>5 juries for competition films collectively are comprised of individuals from the global arts community, each of whom brings unique perspective and range of experience. Jury Members are Susanne Bier ♀, Matt Groening, Jason Reitman, America Ferrara ♀, Kim Peirce ♀.With my view of the film world business, more interesting than the Winners of the Competition for Narrative and Docs for the American Indies and the World Cinema Sections (The films themselves are all worth seeing by virtue of having been selected by Sundance) is the competition among Hollywood's agencies and producer reps in handling the sales of the films. This is akin to a horse race, worth watching in that light, betting on different horses and watching the horse traders dealing behind the scenes.You can also keep track of the full season's festival and market buying and selling on my blog Rights Roundup: Winter Season Sundance, Rotterdam and Berlin, but here is a different sort of scorecard. See below the jump to see who is repping which films. And watch as deals get made!! And for the best roundup of all Sundance news, see IndieWIRE.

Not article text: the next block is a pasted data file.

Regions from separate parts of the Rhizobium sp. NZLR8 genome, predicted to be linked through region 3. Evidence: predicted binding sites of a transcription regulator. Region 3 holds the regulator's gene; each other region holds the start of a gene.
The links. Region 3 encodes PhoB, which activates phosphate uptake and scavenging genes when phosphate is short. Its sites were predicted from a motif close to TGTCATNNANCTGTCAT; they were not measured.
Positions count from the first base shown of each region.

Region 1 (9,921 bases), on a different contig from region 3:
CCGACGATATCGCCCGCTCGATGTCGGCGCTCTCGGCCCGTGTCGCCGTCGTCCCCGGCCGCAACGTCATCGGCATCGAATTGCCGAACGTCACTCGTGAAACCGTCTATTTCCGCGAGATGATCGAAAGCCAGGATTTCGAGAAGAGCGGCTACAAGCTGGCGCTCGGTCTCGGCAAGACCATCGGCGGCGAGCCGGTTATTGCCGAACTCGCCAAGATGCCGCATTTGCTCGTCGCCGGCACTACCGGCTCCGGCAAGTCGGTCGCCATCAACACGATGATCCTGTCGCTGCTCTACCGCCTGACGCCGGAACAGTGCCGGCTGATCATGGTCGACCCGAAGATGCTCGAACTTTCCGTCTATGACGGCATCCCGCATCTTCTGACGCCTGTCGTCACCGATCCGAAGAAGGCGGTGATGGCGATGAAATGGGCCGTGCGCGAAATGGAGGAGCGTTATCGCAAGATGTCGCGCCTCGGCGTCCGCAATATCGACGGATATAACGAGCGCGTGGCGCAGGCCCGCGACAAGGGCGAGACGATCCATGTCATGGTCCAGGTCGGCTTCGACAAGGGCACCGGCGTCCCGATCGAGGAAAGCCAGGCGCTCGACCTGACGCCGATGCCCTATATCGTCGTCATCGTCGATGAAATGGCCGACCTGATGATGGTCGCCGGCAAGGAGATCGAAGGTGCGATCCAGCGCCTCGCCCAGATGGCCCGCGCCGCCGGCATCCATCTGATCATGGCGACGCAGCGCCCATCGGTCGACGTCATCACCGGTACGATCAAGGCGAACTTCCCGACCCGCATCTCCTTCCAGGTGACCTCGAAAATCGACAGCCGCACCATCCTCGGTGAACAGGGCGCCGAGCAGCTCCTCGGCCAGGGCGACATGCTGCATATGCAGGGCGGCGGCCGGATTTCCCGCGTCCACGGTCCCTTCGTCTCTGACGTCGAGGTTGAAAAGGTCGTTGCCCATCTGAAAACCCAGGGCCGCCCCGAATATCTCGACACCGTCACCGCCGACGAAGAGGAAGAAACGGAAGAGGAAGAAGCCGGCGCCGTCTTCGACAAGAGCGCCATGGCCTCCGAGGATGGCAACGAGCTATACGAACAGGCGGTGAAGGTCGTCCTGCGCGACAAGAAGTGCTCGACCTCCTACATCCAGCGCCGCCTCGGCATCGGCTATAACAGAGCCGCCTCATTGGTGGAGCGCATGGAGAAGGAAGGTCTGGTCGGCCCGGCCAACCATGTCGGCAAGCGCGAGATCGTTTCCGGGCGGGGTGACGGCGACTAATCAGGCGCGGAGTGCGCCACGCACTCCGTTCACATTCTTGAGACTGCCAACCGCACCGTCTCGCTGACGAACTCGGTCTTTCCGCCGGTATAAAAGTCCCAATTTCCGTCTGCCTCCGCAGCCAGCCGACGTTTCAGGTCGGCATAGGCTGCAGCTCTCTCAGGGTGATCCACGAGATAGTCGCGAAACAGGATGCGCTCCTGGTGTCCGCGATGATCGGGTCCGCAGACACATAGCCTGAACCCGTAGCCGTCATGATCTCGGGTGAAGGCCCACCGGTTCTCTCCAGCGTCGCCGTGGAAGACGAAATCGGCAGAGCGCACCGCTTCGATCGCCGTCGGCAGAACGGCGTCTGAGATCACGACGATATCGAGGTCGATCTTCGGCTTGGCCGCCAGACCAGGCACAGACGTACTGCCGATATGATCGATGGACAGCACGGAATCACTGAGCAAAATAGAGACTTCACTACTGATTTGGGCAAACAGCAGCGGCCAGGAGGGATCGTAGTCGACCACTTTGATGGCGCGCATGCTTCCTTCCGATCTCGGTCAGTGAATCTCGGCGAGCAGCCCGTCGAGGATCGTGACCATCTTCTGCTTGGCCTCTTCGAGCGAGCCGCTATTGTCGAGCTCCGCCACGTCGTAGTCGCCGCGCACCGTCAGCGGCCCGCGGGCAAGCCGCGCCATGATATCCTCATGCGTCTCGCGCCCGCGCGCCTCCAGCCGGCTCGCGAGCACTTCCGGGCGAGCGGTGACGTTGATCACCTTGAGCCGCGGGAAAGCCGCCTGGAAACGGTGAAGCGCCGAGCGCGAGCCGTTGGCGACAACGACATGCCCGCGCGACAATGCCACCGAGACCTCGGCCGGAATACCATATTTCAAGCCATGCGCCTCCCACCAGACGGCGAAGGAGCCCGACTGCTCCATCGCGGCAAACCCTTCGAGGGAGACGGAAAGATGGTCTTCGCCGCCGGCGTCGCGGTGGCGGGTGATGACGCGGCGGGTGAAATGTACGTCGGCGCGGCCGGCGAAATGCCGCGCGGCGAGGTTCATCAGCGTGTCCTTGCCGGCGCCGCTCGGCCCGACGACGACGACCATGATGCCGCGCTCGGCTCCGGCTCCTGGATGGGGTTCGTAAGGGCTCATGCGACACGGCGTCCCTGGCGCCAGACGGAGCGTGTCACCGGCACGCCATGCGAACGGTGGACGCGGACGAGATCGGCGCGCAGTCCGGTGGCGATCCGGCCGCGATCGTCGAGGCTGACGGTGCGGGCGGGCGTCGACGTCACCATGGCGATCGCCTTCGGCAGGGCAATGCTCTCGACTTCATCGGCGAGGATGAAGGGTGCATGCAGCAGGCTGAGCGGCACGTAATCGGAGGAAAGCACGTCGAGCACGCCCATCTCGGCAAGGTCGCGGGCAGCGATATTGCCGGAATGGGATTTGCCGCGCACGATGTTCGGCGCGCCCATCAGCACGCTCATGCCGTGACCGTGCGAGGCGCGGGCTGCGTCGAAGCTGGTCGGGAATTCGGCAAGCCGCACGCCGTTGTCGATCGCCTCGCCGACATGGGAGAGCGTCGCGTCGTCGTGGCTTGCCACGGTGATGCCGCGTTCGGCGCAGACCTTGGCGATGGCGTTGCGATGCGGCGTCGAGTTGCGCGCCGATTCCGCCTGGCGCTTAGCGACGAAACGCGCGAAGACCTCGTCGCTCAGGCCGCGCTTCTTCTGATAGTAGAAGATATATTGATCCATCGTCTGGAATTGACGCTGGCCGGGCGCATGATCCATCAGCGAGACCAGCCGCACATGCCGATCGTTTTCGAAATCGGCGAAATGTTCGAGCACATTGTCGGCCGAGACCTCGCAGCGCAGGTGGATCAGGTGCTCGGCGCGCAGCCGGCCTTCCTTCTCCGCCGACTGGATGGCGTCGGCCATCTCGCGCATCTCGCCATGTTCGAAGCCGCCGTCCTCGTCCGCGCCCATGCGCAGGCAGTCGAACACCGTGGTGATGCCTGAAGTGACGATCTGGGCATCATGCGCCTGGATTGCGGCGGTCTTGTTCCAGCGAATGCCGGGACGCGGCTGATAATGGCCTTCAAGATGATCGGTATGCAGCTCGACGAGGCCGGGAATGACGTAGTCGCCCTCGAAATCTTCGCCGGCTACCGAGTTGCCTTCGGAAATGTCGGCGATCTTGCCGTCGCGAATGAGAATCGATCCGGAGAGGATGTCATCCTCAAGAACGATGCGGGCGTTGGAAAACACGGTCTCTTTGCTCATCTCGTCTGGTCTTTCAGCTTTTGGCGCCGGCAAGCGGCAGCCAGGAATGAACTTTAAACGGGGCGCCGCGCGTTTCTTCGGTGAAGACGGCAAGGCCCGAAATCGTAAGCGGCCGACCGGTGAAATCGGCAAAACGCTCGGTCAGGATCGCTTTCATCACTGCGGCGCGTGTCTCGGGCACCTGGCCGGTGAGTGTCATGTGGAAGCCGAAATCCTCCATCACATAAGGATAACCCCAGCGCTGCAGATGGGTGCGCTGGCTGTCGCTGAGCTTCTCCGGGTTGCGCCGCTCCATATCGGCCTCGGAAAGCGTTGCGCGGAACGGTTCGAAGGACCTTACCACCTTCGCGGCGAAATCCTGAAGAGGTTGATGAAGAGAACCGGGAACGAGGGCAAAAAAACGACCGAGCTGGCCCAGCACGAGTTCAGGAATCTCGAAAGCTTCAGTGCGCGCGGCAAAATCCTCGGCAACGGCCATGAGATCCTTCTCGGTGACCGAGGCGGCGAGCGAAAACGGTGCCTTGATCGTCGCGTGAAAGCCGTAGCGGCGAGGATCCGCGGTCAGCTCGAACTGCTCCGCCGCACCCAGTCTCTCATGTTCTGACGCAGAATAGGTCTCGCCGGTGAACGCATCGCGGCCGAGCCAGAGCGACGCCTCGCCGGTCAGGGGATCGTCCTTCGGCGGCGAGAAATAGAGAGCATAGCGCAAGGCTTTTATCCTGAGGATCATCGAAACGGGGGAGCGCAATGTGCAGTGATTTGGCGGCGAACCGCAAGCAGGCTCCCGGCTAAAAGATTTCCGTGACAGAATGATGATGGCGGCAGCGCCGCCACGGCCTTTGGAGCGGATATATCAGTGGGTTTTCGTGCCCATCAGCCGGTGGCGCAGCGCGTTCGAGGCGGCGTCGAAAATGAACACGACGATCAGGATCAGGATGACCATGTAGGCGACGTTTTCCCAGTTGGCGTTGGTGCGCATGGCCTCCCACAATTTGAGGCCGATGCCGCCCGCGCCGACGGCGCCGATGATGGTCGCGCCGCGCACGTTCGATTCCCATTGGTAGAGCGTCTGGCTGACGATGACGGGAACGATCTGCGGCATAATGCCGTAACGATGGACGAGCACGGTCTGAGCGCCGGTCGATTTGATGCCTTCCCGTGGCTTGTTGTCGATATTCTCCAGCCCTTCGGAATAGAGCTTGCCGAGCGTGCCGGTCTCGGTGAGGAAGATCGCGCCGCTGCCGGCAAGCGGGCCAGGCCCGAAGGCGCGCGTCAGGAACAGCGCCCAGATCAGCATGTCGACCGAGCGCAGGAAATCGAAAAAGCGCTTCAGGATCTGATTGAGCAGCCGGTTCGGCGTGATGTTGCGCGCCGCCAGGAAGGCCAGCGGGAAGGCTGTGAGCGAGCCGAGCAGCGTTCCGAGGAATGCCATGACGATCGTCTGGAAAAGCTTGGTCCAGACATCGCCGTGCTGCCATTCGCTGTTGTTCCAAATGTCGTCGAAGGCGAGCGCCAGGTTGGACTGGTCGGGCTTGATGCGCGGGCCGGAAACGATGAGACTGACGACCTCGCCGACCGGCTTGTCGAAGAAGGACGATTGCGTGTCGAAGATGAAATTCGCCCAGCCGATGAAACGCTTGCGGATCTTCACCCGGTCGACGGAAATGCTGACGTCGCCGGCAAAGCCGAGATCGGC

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  • The Playlist
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    Sundance '11 Review: Tom McCarthy's 'Win Win' Balances Heartfelt & Hilarious Small Victories

    From our reviews correspondent over at the 2011 Sundance Film Festival, James Rocchi.

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  • The Playlist
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    Sundance '11 Review: Miranda July's 'The Future' Is Surreal, Precious, Devastating & Brilliant

    From our reviews correspondent over at the 2011 Sundance Film Festival, James Rocchi.Following up her debut "Me and You and Everyone We Know," Miranda July's "The Future" not only echoes the qualities (and quality) of that film but expands on them in rich and fascinating ways. An L.A. couple (July and Hamish Linklater) are intent on adopting a cat they rescued. They realize that when the cat is released from medical care in a month, their lives will change, be set, connected by responsibility and care to a future both unimaginable and wholly predictable. (“We’re 35 now ... by the time the cat dies, we’ll be 40 ... and 40 might as well be 50 ... and after that, spare change.” “Spare change?” “Less than a dollar-- not enough to get anything you want …”).